Resolutions and laws are not enough: those with leverage must demand implementation and otherwise attach a real political cost. By protecting human rights defenders and ensuring justice, Mexico can take steps towards safeguarding not only human rights on the ground, but the integrity of the entire human rights system.”

No more doble-cara: it’s time for Peña Nieto to practise what he preaches | openDemocracy.

2nd Werner Lottje Lecture on 10 November in Berlin with Alejandra Ancheita and Michel Forst

October 18, 2014

2000 appr Werner LottjeOn 10 November 2014 will take place the 2nd Werner Lottje Lecture. This annual event – organised by Bread for the World and the German Institute for Human Rights – honors one of Germany’s most influential and visionary human rights defenders, who died in 2004 [see: https://thoolen.wordpress.com/tag/werner-lottje/]. As Werner Lottje was one of the founders of the Martin Ennals Award, the organisers have in mind to invite every year one of the Final Nominees of the MEA as main speaker. The theme this year is again directly linked to Human Rights Defenders (“Current challenges in the Protection of HRDs”) . The main elements in the programme are: Read the rest of this entry »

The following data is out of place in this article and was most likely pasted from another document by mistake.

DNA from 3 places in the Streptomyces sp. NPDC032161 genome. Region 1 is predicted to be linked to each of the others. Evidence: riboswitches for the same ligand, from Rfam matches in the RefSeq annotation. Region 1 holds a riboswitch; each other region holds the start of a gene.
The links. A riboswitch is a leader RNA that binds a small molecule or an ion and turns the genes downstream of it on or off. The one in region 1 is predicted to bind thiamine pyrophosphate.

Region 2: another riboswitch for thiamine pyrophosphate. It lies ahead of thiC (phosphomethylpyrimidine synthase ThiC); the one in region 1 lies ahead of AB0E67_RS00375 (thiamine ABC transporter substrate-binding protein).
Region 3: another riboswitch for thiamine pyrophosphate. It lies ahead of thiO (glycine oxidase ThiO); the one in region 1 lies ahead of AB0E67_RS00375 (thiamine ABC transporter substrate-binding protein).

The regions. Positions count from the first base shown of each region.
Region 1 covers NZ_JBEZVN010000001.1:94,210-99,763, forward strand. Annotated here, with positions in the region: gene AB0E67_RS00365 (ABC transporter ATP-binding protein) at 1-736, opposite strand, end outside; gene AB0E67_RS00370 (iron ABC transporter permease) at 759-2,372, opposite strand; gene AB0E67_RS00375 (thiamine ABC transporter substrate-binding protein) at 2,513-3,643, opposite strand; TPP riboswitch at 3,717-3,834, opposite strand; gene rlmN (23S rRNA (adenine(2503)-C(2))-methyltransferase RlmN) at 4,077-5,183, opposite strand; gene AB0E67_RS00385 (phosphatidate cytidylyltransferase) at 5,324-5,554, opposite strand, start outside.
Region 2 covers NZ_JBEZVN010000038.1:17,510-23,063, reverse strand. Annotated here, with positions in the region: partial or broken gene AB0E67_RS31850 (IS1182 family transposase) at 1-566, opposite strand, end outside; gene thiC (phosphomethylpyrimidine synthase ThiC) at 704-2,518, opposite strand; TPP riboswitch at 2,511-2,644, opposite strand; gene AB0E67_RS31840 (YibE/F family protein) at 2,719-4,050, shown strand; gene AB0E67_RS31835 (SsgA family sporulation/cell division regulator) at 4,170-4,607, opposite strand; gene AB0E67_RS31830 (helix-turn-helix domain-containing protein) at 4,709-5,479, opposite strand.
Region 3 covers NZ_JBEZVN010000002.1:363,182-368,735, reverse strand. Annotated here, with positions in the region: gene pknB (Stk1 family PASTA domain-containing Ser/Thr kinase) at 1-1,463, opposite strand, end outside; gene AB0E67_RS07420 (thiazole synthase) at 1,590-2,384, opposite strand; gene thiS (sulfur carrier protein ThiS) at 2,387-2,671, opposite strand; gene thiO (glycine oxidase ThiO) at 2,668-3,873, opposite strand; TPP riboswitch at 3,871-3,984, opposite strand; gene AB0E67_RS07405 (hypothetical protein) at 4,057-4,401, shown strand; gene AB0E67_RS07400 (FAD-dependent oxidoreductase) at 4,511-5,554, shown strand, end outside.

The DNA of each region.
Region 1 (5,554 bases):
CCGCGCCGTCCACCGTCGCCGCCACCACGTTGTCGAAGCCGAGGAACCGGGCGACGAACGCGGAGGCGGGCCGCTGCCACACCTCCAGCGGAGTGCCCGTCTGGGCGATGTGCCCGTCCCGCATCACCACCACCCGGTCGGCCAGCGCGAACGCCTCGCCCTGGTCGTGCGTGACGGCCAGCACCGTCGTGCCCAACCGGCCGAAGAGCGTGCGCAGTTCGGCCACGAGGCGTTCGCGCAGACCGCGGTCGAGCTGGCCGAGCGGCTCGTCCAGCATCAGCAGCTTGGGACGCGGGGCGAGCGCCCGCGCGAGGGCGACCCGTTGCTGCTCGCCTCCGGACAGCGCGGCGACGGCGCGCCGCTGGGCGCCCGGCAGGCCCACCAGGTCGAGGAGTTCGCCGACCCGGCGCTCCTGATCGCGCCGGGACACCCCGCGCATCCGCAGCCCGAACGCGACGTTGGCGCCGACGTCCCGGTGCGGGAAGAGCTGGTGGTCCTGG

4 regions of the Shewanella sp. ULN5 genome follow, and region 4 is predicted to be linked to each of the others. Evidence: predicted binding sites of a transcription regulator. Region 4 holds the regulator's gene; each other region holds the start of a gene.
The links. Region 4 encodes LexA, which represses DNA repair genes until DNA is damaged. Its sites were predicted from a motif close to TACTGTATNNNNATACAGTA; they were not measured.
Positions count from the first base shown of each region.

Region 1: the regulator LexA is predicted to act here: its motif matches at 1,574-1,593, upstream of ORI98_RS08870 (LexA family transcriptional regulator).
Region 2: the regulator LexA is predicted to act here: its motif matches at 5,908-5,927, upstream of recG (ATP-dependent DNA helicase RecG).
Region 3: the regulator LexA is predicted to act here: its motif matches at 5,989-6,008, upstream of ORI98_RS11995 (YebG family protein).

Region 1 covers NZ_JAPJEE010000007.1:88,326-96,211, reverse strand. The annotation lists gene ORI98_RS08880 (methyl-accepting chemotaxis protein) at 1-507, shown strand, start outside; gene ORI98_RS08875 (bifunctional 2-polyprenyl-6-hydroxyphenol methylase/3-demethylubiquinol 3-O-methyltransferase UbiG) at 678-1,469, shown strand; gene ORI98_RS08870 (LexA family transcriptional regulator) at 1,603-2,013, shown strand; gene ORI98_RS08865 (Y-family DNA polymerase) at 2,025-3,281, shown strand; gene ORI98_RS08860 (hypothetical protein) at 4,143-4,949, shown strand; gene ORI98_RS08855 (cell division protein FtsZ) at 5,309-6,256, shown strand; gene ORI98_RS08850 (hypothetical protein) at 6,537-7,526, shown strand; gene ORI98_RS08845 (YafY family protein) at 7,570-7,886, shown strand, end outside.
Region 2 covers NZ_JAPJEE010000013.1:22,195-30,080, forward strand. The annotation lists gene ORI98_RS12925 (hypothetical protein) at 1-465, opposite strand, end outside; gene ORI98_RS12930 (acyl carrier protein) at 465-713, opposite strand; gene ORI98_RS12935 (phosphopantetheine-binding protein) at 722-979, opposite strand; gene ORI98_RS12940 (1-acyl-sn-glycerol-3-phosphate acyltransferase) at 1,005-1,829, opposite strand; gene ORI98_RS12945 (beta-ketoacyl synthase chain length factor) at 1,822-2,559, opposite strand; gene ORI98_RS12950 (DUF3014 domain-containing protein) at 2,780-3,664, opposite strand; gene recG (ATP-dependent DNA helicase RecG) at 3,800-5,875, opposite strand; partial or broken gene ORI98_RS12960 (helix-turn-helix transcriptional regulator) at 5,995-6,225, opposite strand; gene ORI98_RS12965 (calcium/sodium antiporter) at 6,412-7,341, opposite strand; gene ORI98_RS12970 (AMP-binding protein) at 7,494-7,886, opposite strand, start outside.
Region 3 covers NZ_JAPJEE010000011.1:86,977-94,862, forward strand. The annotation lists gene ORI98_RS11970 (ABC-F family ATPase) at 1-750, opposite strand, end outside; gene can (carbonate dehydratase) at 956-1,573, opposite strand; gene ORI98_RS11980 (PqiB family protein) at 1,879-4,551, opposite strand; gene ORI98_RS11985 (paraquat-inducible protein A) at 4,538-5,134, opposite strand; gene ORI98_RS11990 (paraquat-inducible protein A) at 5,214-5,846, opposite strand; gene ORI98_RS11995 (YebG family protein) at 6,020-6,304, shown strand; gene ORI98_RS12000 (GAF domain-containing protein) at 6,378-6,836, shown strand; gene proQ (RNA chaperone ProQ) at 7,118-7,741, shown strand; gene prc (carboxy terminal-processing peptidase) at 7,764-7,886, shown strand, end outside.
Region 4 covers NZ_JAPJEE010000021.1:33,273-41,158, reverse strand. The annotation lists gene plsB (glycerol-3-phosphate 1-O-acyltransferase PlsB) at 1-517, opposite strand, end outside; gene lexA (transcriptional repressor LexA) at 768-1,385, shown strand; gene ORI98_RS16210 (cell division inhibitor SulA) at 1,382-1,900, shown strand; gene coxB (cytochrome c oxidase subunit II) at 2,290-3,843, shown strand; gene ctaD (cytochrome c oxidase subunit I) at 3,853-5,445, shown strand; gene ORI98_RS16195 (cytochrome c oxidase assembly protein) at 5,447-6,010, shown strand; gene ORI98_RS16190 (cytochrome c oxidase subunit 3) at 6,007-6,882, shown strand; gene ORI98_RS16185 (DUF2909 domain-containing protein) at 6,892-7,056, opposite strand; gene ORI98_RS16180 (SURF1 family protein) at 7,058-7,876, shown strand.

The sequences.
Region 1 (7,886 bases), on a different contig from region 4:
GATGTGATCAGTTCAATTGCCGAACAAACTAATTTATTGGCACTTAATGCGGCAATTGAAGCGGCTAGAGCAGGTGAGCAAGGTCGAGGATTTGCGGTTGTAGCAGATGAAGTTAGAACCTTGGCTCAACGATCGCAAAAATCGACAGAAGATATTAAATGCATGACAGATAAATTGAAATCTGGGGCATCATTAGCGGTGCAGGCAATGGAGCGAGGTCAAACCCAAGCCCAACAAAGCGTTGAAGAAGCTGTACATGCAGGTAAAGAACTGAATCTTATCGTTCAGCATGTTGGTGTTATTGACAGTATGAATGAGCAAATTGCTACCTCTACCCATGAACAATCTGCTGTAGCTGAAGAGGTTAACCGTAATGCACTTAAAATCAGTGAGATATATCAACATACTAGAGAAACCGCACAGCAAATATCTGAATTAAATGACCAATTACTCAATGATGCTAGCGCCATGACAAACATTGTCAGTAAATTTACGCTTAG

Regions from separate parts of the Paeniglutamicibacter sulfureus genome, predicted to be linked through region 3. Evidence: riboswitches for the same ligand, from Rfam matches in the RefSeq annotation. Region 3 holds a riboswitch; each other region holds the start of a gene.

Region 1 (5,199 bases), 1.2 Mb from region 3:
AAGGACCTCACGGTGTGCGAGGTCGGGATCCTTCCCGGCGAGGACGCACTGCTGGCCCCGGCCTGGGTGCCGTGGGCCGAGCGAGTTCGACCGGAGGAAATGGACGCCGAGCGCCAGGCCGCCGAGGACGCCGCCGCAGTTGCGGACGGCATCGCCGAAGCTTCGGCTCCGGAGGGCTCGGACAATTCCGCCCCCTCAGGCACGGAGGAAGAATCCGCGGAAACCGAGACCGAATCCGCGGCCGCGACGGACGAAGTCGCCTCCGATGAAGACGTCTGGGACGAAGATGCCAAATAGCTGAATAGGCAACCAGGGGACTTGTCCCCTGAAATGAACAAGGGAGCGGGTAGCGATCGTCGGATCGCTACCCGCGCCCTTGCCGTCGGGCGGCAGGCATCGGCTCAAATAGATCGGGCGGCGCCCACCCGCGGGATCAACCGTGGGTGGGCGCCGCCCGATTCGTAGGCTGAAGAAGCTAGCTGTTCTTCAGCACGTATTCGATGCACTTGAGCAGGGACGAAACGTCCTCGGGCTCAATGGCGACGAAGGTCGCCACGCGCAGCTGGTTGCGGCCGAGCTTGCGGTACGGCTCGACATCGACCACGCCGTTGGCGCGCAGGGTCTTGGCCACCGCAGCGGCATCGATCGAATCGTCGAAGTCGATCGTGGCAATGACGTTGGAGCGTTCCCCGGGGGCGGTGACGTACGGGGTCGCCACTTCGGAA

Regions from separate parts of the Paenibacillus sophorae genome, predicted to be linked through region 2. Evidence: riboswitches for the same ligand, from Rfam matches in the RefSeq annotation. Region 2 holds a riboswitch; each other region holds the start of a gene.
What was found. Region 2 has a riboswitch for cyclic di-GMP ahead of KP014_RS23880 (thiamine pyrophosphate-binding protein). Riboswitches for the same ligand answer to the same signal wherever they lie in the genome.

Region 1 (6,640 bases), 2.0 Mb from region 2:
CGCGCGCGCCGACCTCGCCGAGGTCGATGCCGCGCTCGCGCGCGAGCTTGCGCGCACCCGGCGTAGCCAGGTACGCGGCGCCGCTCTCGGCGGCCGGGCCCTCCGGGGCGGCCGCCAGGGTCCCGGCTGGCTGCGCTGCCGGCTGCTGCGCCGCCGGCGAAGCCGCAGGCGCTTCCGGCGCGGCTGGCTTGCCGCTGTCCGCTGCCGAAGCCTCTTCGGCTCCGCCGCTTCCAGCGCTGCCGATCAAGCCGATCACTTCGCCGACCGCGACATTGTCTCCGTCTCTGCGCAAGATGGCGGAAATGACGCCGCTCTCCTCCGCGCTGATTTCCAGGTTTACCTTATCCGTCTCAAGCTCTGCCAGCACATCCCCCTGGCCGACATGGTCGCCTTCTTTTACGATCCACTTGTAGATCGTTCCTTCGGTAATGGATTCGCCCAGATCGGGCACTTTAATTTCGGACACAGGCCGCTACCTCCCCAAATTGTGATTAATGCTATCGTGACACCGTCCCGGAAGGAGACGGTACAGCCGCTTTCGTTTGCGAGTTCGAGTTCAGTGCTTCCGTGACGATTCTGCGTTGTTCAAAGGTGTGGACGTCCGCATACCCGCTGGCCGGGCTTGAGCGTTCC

Breaking News: Alejandra Ancheita is the 2014 MEA Laureate

October 7, 2014

AlejandraTM4M1713The Martin Ennals Foundation just announced in Geneva – during a ceremony broadcast live on the internet – that the MEA Laureate of 2014 is  Alejandra Ancheita from Mexico. She was selected by a Jury representing the broad international Human Rights movement (see below).

Alejandra Ancheita is the founding Director of ProDESC. For over 15 years she has worked with migrants, workers, and indigenous communities to protect their land and labour rights vis-a-vis transnational mining and energy companies. These disputes have included violent attacks on those she is trying to protect. She is also one of the pioneers in seeking accountability for transnational companies in Mexican courts when local communities’ rights are not taken into account. In Mexico, there is a clear pattern of attacks, threats, criminalization, and murders of human rights defenders. Ms Ancheita and ProDESC have been subjected to surveillance, a defamation campaign in the national media, and a break in at their offices. Read the rest of this entry »